If something happens to you, what would happen to your children? Who would take care of them? Will they be provided for? Most parents worry about these questions. But surprisingly few actually take steps to plan for their children’s future. While it is difficult to think about your children’s future without you in it, doing so is responsible, and will give you great peace of mind. Arguably, planning for your kids' futures in your absence is the most loving thing you can do. Here’s what you need to know.
What is guardianship?
Who takes care of your children when you’re not there? Without an estate plan, a probate court will choose (1) who has physical custody over your kids, and (2) who will manage their financial affairs. This may be the same person, but, somebody who is wonderful at taking physical care of a child may not be the best at managing money, and vice-versa. An estate plan allows you to choose ahead of time who will act as your children’s guardian(s).
What happens if you don’t make provisions for a guardian?
If one parent dies, the surviving parent automatically remains the child’s legal guardian. If no surviving parent exists, or if both parents die at the same time, a guardian is appointed by the court. The court is obligated to make the appointment “in the best interests of the child” and will appoint whomever it considers to be the most appropriate person (usually the nearest blood relative). Of course, this may not be your ideal choice, and, this may lead to a heart-breaking court challenge if somebody considers the court’s choice unsuitable. For these reasons, establishing an estate plan that includes guardianship provisions is always your best option.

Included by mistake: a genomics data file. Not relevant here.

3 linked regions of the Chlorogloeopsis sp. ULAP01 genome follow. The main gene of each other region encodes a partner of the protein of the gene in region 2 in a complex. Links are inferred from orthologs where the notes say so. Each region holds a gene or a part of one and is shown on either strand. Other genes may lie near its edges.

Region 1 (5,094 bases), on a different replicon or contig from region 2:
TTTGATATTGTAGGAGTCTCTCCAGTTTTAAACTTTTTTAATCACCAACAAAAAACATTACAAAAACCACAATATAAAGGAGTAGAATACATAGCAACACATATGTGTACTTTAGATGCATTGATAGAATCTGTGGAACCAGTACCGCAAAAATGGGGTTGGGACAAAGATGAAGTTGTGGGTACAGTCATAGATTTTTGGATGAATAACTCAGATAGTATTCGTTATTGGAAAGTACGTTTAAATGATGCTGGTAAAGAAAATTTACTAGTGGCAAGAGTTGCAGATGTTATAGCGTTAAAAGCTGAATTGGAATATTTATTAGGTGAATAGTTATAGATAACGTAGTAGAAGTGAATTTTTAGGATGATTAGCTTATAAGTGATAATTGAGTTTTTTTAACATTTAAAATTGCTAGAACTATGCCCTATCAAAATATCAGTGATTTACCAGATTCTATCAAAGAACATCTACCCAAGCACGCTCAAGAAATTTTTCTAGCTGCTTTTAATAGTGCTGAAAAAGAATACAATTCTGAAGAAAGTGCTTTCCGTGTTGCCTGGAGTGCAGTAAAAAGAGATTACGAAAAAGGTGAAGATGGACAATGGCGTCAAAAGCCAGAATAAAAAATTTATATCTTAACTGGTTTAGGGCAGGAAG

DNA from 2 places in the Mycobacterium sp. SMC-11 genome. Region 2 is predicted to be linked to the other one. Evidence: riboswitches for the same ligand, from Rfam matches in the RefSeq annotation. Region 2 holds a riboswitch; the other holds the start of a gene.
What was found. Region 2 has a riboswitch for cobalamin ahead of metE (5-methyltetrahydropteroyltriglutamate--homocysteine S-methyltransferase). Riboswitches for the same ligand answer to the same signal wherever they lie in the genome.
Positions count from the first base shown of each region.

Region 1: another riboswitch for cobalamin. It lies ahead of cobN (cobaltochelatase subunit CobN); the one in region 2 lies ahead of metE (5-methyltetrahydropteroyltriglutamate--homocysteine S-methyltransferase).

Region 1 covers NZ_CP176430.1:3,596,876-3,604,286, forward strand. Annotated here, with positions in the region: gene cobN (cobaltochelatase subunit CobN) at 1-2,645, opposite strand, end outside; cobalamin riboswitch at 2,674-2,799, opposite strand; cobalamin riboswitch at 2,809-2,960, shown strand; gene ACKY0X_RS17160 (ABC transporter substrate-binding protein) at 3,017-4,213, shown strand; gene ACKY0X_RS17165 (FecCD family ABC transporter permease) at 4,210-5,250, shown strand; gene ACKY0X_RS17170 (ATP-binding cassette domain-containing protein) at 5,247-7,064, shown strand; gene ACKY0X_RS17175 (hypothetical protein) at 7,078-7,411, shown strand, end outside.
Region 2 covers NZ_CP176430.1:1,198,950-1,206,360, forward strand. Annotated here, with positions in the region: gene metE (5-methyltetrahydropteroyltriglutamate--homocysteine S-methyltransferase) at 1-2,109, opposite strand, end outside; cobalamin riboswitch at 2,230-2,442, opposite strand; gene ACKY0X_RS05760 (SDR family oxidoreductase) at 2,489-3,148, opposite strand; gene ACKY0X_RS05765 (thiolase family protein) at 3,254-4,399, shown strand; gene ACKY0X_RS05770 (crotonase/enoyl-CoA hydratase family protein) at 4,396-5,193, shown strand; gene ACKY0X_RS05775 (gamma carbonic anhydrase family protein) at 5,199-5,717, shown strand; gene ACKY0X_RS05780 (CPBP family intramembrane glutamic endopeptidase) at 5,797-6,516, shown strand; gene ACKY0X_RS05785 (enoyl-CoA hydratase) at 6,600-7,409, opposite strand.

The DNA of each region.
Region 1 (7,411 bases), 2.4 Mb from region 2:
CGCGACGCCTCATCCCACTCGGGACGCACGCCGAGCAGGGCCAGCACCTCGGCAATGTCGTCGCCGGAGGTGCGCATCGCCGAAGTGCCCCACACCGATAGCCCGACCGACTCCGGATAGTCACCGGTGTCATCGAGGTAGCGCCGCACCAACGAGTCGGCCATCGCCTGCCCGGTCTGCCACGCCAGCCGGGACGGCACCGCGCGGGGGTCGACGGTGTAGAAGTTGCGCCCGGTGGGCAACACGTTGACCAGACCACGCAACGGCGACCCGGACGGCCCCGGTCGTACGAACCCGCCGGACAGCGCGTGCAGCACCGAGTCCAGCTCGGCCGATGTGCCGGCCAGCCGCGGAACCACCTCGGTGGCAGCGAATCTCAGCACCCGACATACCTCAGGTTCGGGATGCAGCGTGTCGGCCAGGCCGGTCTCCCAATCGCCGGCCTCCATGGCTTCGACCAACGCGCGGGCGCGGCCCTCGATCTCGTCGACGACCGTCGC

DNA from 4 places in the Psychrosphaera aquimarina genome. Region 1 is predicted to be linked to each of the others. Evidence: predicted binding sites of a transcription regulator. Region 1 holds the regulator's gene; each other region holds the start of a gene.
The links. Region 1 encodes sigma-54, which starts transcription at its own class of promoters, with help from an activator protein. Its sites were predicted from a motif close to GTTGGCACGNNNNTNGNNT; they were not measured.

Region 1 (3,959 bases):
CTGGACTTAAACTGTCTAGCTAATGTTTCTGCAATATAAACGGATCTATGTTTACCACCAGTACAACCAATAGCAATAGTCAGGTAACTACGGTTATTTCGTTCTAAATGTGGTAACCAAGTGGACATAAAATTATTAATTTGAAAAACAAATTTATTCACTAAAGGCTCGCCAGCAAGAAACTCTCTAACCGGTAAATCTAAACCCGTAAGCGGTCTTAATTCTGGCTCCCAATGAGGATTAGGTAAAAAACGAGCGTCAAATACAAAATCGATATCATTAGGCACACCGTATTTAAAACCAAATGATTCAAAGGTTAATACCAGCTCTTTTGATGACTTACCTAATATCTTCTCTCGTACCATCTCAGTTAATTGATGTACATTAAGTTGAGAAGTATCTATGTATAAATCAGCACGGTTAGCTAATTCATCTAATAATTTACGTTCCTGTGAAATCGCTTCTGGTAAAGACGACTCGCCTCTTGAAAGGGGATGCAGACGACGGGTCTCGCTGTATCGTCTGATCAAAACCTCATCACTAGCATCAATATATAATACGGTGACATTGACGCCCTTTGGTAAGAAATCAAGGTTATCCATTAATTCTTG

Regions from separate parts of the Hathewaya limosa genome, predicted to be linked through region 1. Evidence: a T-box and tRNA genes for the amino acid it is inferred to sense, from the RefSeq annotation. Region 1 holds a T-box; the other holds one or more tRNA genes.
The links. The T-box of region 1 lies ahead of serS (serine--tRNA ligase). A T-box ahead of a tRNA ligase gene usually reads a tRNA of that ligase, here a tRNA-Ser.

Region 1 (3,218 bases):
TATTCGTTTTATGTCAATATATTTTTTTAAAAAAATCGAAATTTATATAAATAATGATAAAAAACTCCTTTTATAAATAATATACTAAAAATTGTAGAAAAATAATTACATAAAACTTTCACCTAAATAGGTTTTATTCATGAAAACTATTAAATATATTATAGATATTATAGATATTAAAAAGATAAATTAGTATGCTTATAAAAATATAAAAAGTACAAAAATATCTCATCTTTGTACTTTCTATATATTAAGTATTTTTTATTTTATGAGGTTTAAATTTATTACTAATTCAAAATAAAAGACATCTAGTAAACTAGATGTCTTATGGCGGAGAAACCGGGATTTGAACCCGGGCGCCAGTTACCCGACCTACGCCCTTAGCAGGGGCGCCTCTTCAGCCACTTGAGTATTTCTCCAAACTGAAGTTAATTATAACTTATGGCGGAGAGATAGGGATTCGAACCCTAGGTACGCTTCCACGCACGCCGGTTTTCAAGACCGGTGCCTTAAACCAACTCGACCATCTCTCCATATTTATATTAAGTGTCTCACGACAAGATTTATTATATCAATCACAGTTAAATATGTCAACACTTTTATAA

How should you choose a guardian?
Choosing a guardian beforehand allows the court to appoint a guardian according to your wishes. Don’t let the difficulty of choosing a guardian prevent you from choosing somebody. You can always change your choice in the future (in our experience, many end up sticking with their first choice, but others do change them later). Take into account the age, health and location of your choices, and remember that these factors will most likely change in the future. It’s a good idea to name alternates in the event your first choice is no longer available. If you name a married couple, then the nomination must take into account contingencies such as divorce or death. An older, adult child can be named the guardian of your younger children. The most important thing to remember is that you get to choose the friend/relative that you - and not the court - believes is best for your child.
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Parents should engage an estate plan that ensures that their children are cared for emotionally and financially. As always, if you have any questions regarding guardianship or any other estate planning needs, we are happy to help.